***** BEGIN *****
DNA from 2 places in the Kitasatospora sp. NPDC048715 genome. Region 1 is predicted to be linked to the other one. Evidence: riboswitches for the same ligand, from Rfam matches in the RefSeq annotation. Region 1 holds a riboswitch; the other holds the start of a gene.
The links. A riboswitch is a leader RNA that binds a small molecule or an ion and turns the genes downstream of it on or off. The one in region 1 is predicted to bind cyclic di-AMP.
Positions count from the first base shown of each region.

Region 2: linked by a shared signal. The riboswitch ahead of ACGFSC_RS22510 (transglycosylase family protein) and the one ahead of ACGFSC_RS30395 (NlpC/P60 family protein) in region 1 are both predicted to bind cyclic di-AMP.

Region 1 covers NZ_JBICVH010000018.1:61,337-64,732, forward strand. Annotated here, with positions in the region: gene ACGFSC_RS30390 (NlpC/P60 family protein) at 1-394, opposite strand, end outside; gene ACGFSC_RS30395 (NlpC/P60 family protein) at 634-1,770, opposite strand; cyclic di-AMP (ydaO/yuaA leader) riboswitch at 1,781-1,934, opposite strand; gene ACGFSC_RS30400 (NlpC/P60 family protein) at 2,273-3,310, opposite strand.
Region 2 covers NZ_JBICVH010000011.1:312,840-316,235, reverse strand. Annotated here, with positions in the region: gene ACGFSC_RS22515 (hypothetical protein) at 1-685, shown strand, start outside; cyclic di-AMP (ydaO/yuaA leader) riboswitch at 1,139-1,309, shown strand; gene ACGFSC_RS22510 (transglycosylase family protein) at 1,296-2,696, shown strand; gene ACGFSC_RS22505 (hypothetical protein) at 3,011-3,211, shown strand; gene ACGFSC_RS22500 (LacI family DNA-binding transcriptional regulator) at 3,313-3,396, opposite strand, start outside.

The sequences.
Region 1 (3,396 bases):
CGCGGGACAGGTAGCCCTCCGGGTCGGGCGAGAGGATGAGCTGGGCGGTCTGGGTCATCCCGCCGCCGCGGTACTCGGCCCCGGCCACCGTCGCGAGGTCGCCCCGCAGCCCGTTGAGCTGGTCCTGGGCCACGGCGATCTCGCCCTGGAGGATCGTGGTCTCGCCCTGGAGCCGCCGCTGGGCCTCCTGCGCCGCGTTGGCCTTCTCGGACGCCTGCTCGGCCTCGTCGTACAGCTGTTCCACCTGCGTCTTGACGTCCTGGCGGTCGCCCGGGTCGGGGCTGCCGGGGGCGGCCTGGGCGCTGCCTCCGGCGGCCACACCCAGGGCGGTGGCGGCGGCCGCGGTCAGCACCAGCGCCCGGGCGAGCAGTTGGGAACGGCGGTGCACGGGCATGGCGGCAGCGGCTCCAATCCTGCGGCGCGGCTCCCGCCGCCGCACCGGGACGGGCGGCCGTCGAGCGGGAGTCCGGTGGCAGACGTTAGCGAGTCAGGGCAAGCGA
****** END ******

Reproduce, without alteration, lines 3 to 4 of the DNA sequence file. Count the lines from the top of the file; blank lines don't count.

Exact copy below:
Positions count from the first base shown of each region.

Region 2: linked by a shared signal. The riboswitch ahead of ACGFSC_RS22510 (transglycosylase family protein) and the one ahead of ACGFSC_RS30395 (NlpC/P60 family protein) in region 1 are both predicted to bind cyclic di-AMP.